If your senior loved one is a heavy drinker, they are at risk for alcohol-related dementia.
While moderate alcohol consumption does not seem to increase the likelihood of Alzheimer’s disease or dementia, chronic alcohol abuse or regular heavy drinking can harm brain cells, leading to cognitive decline and brain damage.
Unlike other forms of progressive dementia, the symptoms of alcohol-related dementia can potentially be prevented and further damage may be stopped by completely discontinuing alcohol consumption.
Read on to learn more about alcohol-induced dementia, symptoms, treatment options, and where to find a safe and compassionate memory care community.
As the name suggests, alcohol-related dementia is a form of dementia caused by chronic and excessive alcohol consumption over many years. Seniors are especially vulnerable to the damaging effects that alcohol has on the body.
This dementia generally occurs as a result of long-term alcoholism, but it can also arise from frequent episodes of heavy drinking or binge drinking throughout their lives.
The excessive consumption of alcohol can directly harm brain cells, disrupt neurotransmitters, and affect brain structures responsible for memory, cognition, and overall mental functioning.
Over time, these cumulative effects can lead to a range of cognitive impairments, including:
- Memory loss
- Difficulty with reasoning and problem-solving
- Diminished attention span
- Language and communication difficulties
- Mood swings
Fortunately, if your loved one’s alcohol consumption comes to an end early enough, the progression of alcohol-induced dementia may be halted.
Early recognition of symptoms is crucial for a timely diagnosis and intervention.
Symptoms can look similar to dementia that isn’t caused by alcohol consumption, but if they’re exhibiting the signs in addition to having a history or current habit of alcohol abuse, it may be time to get them to a doctor.
If your senior loved one drinks excessively, look out for the following symptoms.
Seniors may struggle to recall recent events, experience difficulty in retaining new information, and exhibit an overall decline in memory function.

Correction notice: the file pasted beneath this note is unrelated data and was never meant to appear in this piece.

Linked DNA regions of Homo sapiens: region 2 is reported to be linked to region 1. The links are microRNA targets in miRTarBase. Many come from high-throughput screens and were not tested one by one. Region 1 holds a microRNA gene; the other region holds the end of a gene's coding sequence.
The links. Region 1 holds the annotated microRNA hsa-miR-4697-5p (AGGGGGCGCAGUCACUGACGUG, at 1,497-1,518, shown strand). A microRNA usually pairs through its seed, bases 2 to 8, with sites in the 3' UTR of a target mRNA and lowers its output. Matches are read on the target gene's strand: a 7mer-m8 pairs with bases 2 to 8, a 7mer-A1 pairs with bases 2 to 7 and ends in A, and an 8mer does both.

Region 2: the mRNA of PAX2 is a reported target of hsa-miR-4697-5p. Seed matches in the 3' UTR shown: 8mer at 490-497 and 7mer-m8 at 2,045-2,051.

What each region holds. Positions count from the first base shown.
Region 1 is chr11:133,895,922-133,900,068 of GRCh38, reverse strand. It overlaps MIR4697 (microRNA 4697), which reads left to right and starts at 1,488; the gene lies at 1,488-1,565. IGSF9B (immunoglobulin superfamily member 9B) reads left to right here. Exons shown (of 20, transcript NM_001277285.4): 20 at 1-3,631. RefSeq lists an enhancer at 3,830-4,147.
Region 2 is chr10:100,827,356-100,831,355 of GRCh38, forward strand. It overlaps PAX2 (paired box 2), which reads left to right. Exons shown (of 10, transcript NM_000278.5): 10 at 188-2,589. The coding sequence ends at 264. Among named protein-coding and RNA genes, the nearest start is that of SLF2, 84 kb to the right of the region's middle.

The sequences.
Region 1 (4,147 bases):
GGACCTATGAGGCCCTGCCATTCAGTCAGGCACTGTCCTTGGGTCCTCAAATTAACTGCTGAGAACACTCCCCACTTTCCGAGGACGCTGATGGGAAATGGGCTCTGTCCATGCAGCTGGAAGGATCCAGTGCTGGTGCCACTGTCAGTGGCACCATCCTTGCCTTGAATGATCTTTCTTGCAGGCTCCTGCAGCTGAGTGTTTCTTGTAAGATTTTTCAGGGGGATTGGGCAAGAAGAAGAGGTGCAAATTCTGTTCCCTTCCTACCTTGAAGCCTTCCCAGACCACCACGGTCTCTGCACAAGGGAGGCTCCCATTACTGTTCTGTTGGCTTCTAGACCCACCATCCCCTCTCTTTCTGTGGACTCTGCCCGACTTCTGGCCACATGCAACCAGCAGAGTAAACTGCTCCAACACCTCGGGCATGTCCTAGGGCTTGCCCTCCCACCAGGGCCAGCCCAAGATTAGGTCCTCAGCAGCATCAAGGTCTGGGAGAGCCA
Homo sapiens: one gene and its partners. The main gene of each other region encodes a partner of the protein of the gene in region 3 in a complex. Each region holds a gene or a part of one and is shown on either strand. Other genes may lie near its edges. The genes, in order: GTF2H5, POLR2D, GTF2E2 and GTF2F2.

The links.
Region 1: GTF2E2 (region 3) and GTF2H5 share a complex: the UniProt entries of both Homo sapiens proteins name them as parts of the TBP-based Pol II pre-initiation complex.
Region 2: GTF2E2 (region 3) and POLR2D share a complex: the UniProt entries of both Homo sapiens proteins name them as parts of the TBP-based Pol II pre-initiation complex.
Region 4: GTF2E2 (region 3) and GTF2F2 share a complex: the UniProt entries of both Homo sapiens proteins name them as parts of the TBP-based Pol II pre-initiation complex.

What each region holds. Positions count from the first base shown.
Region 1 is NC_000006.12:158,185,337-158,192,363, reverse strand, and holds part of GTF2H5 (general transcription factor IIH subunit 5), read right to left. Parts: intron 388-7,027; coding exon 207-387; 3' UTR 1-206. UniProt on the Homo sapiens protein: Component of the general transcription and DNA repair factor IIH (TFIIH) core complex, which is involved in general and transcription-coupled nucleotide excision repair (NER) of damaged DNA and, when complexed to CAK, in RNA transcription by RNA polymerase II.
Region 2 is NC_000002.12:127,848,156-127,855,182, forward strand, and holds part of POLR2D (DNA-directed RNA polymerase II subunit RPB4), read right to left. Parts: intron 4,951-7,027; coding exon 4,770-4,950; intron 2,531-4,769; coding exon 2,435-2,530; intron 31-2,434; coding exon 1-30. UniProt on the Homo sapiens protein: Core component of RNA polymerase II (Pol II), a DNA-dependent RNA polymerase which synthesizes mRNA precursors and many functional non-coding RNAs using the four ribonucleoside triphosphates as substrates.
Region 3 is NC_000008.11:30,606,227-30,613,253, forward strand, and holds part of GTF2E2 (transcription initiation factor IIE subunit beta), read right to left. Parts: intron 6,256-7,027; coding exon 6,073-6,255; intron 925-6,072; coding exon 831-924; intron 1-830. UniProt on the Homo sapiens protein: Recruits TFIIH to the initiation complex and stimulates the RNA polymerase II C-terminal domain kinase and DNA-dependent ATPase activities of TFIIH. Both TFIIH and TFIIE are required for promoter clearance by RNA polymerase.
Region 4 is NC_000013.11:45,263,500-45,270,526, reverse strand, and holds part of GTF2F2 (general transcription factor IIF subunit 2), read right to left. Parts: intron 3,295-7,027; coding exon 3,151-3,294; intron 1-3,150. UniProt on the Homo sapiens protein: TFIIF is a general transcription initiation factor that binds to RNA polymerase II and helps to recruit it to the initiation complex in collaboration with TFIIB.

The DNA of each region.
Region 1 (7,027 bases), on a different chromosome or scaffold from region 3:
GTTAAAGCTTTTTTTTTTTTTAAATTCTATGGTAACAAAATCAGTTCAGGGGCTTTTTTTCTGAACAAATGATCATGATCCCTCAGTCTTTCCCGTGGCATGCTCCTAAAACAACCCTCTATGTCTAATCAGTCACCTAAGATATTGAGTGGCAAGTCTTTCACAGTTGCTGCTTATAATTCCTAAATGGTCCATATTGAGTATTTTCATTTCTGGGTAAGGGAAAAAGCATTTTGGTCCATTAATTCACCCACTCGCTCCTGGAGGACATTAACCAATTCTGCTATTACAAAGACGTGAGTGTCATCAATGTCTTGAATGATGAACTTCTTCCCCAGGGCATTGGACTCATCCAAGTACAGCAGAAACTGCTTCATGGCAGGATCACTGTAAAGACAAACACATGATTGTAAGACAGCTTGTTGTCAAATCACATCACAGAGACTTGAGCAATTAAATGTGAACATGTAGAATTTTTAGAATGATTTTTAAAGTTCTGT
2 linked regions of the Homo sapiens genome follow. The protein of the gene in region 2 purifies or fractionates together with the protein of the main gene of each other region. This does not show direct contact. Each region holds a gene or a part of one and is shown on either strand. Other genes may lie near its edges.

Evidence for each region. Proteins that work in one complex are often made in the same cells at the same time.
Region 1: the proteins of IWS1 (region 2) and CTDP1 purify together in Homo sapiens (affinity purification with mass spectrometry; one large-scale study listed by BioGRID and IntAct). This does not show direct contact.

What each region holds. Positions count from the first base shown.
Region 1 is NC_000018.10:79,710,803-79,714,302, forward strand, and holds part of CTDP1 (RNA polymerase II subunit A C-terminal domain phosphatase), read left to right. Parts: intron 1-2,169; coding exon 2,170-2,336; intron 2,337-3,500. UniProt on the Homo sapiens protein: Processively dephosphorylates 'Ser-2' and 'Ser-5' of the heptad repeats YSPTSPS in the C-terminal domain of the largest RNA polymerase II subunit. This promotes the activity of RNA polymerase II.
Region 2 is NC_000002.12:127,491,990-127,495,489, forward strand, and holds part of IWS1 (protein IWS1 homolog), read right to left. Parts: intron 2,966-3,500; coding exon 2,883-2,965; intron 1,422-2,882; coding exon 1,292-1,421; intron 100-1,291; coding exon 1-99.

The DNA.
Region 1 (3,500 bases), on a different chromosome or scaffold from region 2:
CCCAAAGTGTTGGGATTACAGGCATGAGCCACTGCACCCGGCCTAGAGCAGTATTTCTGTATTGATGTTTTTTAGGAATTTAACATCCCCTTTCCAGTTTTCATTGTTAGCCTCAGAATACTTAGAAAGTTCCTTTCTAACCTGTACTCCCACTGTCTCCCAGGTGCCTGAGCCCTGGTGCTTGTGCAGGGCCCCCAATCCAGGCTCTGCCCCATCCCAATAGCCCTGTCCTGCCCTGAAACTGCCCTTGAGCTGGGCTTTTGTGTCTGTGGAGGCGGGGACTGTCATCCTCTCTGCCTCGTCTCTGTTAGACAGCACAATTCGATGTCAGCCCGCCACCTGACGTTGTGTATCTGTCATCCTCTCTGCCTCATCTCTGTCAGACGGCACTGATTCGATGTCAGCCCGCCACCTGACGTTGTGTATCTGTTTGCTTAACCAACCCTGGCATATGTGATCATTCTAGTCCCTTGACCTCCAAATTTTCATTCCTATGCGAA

They may forget important details, appointments, and conversations, which can significantly impact their daily lives and relationships.
Alcohol-related dementia can also affect language and communication abilities. Seniors may find it challenging to express their thoughts coherently, retrieve words, and understand complex sentences, even when they’re not drinking.
Conversations become difficult, and they may struggle to follow along, leading to frustration and social isolation.
Cognitive impairments extend beyond memory and language skills. Alcohol-related dementia often manifests as problems with reasoning and problem-solving abilities.
Tasks that were once easily accomplished become increasingly challenging, and seniors may struggle with planning, making decisions, and assessing risks, leading to poor judgment and impulsive behavior.
Again, these can be hallmarks of alcohol-induced behavior, but if this is happening on a regular basis, it could be cause for concern.
Mood swings become more frequent, and seniors may exhibit heightened irritability, agitation, and anger. This is another common symptom of alcohol consumption, and sometimes even just normal aging. But the severity and frequency of the issue may indicate a bigger problem.
They may also experience anxiety, depression, and a loss of interest in activities they once enjoyed, leading to social withdrawal and isolation, which can be dangerous for any senior.
Seniors may frequently experience difficulties with balance, walking, and performing tasks that require fine motor control.
Simple activities like buttoning clothes or tying shoelaces become challenging, impacting their independence and overall quality of life.
If you have concerns about your loved one exhibiting symptoms of dementia, encourage them to seek the guidance of a healthcare professional.